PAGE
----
The magnitude of the hormonal response also depends on the length of the hypoglycaemic episode. The counterregulatory hormonal response commences up to 20 minutes after hypoglycaemia is achieved and continues to rise for 60 minutes (Kerr et al., 1989). In contrast, this response is attenuated as a result of a previous episode of hypoglycaemia (within a few days) (reviewed by Heller and Macdonald, 1996) and even by prolonged exercise the day before hypoglycaemia is induced. Galassetti et al. (2001) showed that in non-diabetic subjects three hours of moderate intensity exercise the previous day markedly decreased the counterregulatory response to hypoglycaemia induced by the infusion of insulin, and that the reduced counterregulatory response was more marked in men than in women.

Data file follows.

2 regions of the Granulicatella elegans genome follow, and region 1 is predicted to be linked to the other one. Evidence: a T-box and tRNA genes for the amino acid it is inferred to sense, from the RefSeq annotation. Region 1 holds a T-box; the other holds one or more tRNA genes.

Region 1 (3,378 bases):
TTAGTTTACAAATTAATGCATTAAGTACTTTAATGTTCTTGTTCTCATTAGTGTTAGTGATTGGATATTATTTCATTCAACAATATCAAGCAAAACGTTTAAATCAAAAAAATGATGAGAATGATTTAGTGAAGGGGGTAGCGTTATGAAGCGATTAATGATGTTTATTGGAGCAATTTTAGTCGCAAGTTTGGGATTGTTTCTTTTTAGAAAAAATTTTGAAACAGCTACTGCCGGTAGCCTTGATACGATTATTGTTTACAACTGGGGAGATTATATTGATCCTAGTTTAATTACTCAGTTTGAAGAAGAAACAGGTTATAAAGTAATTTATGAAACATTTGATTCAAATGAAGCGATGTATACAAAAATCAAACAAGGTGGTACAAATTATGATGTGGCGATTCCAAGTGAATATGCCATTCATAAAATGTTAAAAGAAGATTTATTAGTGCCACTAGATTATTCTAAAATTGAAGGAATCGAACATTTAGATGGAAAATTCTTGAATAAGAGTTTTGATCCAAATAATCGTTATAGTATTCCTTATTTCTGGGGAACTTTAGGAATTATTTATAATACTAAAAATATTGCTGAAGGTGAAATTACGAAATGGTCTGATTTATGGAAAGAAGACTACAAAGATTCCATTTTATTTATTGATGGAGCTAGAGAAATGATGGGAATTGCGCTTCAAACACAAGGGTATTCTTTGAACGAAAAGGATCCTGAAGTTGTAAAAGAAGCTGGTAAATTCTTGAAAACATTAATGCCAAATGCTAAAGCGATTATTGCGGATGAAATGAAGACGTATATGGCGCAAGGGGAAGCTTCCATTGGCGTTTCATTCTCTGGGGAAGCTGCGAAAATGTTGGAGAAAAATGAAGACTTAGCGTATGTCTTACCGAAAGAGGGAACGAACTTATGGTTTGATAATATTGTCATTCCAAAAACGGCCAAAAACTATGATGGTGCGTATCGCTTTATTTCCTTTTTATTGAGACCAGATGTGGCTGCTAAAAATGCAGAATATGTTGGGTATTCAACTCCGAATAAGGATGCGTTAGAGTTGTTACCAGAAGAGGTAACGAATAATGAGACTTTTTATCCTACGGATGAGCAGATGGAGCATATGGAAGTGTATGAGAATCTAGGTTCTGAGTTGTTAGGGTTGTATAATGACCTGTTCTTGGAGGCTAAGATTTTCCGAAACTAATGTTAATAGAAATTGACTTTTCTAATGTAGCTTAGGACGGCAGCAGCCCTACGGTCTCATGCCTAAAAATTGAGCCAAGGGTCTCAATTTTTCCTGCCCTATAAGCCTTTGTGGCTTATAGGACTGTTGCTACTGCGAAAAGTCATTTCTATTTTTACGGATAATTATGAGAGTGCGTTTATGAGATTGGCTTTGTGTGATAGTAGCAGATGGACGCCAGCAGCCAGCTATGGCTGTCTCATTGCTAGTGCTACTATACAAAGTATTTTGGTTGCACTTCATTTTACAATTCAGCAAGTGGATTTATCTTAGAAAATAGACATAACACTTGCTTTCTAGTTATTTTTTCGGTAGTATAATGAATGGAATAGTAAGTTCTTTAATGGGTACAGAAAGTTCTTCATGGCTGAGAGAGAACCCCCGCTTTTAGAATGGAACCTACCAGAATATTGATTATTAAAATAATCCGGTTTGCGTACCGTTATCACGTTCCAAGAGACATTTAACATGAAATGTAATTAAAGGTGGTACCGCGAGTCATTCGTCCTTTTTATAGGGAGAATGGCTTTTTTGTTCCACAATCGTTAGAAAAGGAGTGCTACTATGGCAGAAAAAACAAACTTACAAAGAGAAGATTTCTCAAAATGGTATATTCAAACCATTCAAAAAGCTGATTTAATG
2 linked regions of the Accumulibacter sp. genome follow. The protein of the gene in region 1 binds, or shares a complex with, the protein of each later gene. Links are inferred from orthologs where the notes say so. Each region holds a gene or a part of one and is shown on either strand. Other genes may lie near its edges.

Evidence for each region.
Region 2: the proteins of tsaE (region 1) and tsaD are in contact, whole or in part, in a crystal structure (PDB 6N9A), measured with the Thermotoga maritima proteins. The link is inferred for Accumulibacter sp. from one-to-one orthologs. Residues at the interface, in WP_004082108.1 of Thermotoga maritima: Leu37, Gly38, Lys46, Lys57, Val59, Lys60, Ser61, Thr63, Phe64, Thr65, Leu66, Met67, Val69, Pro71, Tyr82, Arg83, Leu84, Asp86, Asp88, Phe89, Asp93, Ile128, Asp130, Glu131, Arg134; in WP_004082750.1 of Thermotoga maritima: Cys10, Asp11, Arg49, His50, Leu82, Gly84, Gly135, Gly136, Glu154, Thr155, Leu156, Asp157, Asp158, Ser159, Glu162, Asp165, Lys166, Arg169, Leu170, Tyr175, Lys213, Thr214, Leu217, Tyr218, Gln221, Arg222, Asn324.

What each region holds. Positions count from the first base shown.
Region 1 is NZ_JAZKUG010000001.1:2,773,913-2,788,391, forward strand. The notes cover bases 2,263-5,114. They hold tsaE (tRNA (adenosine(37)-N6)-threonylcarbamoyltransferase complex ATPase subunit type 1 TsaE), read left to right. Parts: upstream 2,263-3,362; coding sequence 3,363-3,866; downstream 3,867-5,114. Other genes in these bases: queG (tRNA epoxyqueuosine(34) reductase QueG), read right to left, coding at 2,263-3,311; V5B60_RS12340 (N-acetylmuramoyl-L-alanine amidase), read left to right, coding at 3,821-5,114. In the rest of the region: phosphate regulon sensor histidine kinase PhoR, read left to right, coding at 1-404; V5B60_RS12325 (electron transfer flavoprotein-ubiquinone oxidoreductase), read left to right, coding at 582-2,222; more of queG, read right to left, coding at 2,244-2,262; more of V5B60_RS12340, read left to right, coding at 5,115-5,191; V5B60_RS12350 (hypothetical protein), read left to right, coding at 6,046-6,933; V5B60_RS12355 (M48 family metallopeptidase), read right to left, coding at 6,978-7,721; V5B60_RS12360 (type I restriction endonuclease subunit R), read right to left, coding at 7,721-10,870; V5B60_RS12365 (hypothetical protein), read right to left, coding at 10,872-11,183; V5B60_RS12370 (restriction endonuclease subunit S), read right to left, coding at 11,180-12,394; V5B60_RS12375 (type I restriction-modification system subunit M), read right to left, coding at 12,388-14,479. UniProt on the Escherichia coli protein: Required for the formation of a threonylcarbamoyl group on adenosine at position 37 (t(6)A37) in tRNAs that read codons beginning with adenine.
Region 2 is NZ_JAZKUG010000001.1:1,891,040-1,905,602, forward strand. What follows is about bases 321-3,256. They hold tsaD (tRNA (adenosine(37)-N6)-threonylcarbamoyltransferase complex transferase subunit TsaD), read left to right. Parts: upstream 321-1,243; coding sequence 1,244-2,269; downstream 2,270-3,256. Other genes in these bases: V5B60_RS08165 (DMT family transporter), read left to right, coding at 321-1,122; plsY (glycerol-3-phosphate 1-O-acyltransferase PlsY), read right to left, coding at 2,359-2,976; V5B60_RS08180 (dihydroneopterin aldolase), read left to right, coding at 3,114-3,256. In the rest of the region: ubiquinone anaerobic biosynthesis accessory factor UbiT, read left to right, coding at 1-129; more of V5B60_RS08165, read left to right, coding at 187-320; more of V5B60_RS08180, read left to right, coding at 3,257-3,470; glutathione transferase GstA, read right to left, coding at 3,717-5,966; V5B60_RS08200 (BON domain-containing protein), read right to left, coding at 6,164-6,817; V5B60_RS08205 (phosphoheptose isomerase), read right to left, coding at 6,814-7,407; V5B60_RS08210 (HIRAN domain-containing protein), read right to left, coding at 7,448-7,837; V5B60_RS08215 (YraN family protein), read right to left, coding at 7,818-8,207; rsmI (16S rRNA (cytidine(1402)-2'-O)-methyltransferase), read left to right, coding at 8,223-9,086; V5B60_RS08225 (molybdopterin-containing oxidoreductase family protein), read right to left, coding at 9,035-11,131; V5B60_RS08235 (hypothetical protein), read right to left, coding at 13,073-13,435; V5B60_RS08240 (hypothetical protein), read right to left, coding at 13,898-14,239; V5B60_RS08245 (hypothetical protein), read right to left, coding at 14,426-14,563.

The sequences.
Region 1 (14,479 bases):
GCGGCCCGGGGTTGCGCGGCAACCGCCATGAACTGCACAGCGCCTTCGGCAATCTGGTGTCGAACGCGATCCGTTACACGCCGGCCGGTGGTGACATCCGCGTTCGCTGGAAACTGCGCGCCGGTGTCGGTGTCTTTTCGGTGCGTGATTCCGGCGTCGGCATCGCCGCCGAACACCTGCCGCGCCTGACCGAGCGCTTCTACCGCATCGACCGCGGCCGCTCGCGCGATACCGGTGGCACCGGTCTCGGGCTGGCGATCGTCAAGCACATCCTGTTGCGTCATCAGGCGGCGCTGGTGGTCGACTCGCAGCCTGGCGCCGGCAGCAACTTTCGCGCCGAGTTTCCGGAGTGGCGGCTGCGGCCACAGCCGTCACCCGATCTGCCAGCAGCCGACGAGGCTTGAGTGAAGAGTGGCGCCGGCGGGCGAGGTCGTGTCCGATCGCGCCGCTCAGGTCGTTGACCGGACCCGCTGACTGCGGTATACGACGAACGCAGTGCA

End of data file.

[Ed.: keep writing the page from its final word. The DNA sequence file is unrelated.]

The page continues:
Although the primary role of the counterregulatory hormones is on glucose metabolism, any effects on fatty acid utilisation can have an indirect effect on blood glucose. Thus, the increase in plasma epinephrine (adrenaline) (and activation of the sympathetic nervous system) that is seen in hypoglycaemia can stimulate lipolysis of triglyceride in adipose tissue and muscle and release fatty acids which can be used as an alternative fuel to glucose, making more glucose available for the CNS. Enoksson et al. (2003) demonstrated that patients with type 1 diabetes, who had lower plasma epinephrine responses to hypoglycaemia than nondiabetic controls, also had reduced rates of lipolysis in adipose tissue and skeletal muscle, making them more dependent on glucose as a fuel and therefore at risk of developing a more severe hypoglycaemia.